Most port truckers own and drive their own trucks, leasing their services to the trucking companies. Their trucks are not simply expensive tools like those that other workers, particularly in the skilled trades, may have to buy. On the contrary, these rigs are a capital investment that many hoped to leverage into their becoming small-time bosses. The reality has overwhelmingly been far different, with the trucking companies driving these truckers to the wall. Their desperate scramble to survive has impelled several strikes, including struggles for unionization, particularly at the L.A./Long Beach ports in the late 1980s-early ’90s. Within the growing layer of drivers today enduring what amounts to debt servitude are those who see through the owner-operator scam.
The Teamsters have made some small but important inroads in organizing port truckers who are employees. In 2012, drivers for Toll Group at the L.A. port won the first union contract in port trucking since deregulation. Last summer, more than 100 drivers who work for Toll in servicing the Port of New York and New Jersey also voted to become Teamsters. Some Toll workers joined Green Fleet and American Logistics truckers on their picket lines in November. So, too, did owner-operators who work for Pacific-9 Transportation, demanding an end to the “independent contractor” charade. In 2012, port truckers in Seattle waged a two-week strike in order to be reclassified as workers. More recently, truckers at the Savannah port, many of whom are American blacks, have held meetings to protest their classification.
Breaking the chains that presently enslave the owner-operators to the trucking companies will take hard class struggle by the unions on the waterfront. Such a mobilization of union power in defense of port truckers would win vital allies for organized labor in the battle against Wal-Mart, Target and the other multibillion-dollar shippers as well as the stevedoring companies. Coupled with a fight for these drivers to be paid at full union-scale wages and benefits, the whole owner-operator scam could be shattered, breaking through the petty-bourgeois
consciousness it induces. Port truckers would come to view joining the ranks of organized labor as wage workers as a far better alternative to their present destitution.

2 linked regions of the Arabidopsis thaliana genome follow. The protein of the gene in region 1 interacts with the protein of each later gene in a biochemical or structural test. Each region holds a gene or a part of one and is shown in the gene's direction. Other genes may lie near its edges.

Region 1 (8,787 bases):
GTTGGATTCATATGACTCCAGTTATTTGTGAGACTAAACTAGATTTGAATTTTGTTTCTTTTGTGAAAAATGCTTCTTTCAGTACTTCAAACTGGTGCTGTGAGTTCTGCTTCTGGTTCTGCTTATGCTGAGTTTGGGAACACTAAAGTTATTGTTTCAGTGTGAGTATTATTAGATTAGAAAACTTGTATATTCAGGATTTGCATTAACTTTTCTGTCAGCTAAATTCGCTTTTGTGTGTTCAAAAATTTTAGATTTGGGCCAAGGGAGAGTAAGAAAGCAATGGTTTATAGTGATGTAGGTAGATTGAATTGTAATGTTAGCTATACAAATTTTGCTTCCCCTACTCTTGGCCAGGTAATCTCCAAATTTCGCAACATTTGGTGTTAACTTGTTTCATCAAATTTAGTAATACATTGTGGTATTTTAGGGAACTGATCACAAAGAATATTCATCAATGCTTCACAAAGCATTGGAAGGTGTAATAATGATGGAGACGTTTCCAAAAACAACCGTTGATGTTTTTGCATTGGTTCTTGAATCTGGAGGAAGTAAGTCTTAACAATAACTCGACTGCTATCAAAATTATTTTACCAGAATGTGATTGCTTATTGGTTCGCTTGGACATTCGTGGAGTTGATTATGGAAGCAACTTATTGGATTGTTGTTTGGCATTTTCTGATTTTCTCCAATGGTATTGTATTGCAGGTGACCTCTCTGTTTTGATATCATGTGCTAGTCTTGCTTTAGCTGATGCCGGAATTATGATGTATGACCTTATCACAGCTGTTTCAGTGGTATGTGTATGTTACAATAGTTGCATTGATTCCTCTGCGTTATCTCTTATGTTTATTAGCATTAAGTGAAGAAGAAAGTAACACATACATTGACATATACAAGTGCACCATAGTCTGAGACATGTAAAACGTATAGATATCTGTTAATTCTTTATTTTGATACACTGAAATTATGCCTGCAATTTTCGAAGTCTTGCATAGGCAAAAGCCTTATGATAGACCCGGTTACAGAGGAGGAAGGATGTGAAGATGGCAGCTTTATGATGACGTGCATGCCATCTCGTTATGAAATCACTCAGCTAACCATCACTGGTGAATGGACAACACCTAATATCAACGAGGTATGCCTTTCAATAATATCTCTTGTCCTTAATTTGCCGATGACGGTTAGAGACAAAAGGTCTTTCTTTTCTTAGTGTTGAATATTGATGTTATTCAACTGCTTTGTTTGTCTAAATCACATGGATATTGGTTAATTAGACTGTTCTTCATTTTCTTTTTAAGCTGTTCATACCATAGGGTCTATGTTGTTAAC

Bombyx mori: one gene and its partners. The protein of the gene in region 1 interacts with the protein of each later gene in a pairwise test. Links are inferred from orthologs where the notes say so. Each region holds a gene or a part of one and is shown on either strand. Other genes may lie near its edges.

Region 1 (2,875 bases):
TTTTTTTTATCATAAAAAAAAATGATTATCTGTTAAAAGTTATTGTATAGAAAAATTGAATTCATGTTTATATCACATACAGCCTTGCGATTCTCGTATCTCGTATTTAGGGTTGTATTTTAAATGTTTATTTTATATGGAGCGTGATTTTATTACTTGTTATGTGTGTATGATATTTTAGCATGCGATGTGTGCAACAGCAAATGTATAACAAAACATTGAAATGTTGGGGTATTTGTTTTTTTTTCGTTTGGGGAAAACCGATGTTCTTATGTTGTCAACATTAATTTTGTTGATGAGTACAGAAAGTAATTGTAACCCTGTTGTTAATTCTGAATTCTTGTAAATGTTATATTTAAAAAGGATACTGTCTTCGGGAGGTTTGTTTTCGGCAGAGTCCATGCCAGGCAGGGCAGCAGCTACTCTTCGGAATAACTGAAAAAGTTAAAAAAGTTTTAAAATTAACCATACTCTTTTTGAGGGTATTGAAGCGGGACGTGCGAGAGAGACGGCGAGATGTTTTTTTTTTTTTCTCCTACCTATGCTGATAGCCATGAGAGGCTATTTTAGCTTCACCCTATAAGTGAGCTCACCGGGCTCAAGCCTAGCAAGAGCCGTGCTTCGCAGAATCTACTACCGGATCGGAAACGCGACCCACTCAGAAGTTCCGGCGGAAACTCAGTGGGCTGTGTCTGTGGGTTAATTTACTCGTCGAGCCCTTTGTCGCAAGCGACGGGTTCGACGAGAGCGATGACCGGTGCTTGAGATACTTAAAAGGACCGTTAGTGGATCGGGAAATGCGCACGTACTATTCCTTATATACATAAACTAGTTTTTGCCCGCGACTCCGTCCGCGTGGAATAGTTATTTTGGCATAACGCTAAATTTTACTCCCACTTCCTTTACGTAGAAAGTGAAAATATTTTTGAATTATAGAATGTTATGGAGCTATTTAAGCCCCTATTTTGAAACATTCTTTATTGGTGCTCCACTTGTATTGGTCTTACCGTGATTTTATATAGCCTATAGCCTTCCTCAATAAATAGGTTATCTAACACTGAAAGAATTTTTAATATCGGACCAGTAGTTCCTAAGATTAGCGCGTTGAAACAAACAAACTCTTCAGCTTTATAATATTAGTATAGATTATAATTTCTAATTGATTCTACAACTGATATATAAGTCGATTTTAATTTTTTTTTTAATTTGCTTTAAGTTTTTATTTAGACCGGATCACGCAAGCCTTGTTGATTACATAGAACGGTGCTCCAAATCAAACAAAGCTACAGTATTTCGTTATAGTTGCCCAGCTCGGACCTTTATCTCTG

In turn, the unions would be infused with immigrant workers, many of whom have experiences in class battles and other struggles in their countries of origin, which range from Mexico and Central America to the Horn of Africa, the Indian Punjab and beyond. As a Sikh port trucker remarked amid a two-week strike in Seattle in 2012: “We are not scared. We come from India, and we fought there against the British and kicked them out. We are fighting for the same thing here—integrity and simple respect.” If the unions in the U.S. rallied behind the port truckers, demanding full citizenship rights for all immigrants, it would forge a vital link of international working-class solidarity in the ever-expanding global cargo chain.
A Class-Struggle Policy
The idea of the unions waging such a campaign might seem far-fetched, particularly in a day and age where the wages, working conditions, benefits and very organizations of the working class have been ravaged. But such battles are what originally laid the basis for organizing the Teamsters as a bastion of labor power nationwide. The breakthrough came in 1934 in Minneapolis, a notoriously open shop city where the fight to organize truckers sparked citywide strikes. What made the difference was that these strikes were led by Trotskyist union militants, supporters of the Communist League of America. As James P. Cannon, the founding leader of American Trotskyism, put it: “Our people didn’t believe in anybody or anything but the policy of the class struggle and the ability of the workers to prevail by their mass strength and solidarity.”